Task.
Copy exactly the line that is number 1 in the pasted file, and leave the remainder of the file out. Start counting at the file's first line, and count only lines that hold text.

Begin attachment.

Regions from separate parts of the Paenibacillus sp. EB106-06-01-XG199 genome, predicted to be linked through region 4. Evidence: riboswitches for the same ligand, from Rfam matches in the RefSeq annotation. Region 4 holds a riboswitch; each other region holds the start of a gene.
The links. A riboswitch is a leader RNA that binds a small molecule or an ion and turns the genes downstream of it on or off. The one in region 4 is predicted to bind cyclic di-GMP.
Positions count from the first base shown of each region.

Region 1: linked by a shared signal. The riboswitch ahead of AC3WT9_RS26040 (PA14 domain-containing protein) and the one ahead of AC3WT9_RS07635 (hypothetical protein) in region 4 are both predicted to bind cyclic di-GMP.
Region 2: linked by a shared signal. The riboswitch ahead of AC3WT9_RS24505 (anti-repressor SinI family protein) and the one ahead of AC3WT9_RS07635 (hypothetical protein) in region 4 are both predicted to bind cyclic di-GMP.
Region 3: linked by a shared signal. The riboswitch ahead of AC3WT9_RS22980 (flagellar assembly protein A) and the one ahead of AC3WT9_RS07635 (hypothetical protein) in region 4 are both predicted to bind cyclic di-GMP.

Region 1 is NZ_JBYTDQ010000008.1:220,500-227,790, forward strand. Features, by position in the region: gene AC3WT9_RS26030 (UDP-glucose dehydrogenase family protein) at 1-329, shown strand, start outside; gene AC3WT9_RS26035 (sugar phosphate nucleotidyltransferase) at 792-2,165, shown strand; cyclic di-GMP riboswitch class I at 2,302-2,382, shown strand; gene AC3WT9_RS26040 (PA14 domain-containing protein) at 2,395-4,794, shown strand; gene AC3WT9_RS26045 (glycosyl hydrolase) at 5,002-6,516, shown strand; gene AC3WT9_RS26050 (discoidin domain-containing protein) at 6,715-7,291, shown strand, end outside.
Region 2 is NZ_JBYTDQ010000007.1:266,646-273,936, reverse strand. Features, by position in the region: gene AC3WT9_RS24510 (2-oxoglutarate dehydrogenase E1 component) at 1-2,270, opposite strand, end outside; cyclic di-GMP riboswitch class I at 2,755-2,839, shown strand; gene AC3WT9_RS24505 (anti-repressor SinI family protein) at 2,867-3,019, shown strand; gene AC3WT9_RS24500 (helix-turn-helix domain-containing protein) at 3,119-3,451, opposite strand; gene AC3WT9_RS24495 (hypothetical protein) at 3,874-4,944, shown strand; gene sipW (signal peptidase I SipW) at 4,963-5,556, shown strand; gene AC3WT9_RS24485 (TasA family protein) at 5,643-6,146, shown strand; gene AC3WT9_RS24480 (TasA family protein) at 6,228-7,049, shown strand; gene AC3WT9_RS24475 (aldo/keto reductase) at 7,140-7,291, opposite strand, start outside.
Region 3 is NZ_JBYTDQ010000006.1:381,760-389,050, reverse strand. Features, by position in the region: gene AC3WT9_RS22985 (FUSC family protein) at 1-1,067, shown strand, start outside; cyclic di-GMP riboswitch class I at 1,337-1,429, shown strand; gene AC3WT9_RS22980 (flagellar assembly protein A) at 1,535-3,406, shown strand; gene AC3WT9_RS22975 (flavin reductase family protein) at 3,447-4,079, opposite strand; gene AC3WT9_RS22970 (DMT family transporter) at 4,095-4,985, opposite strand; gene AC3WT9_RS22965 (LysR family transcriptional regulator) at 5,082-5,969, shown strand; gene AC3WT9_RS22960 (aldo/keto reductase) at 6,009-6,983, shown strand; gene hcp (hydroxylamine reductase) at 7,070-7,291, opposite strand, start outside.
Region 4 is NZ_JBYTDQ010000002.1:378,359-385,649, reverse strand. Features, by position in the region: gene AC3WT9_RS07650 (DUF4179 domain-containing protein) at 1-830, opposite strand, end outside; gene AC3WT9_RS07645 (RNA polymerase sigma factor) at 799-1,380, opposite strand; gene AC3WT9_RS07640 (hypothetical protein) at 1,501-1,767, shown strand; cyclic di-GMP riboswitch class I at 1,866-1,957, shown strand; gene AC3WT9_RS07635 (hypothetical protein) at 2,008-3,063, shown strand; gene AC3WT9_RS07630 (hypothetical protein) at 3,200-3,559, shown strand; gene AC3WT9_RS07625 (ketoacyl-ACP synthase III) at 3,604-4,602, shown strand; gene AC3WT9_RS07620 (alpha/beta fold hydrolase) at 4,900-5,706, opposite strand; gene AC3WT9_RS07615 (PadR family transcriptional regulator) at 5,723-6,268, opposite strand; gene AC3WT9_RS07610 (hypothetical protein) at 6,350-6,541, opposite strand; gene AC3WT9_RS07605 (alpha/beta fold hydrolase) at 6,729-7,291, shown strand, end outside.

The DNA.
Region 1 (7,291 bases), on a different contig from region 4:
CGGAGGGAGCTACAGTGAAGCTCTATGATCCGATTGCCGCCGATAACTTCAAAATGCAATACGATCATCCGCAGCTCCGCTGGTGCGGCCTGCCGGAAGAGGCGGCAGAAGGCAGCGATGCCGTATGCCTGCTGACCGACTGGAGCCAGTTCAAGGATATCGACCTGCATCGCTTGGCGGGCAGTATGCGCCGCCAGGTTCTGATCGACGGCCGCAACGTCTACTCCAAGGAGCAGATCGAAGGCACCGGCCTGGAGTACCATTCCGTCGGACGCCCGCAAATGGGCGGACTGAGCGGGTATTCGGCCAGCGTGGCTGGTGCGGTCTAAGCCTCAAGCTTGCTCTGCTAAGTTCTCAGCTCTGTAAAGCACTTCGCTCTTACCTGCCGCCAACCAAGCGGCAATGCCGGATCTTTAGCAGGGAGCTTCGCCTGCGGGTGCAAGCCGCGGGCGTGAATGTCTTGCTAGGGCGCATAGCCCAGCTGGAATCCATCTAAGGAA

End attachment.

Regions from separate parts of the Paenibacillus sp. EB106-06-01-XG199 genome, predicted to be linked through region 4. Evidence: riboswitches for the same ligand, from Rfam matches in the RefSeq annotation. Region 4 holds a riboswitch; each other region holds the start of a gene.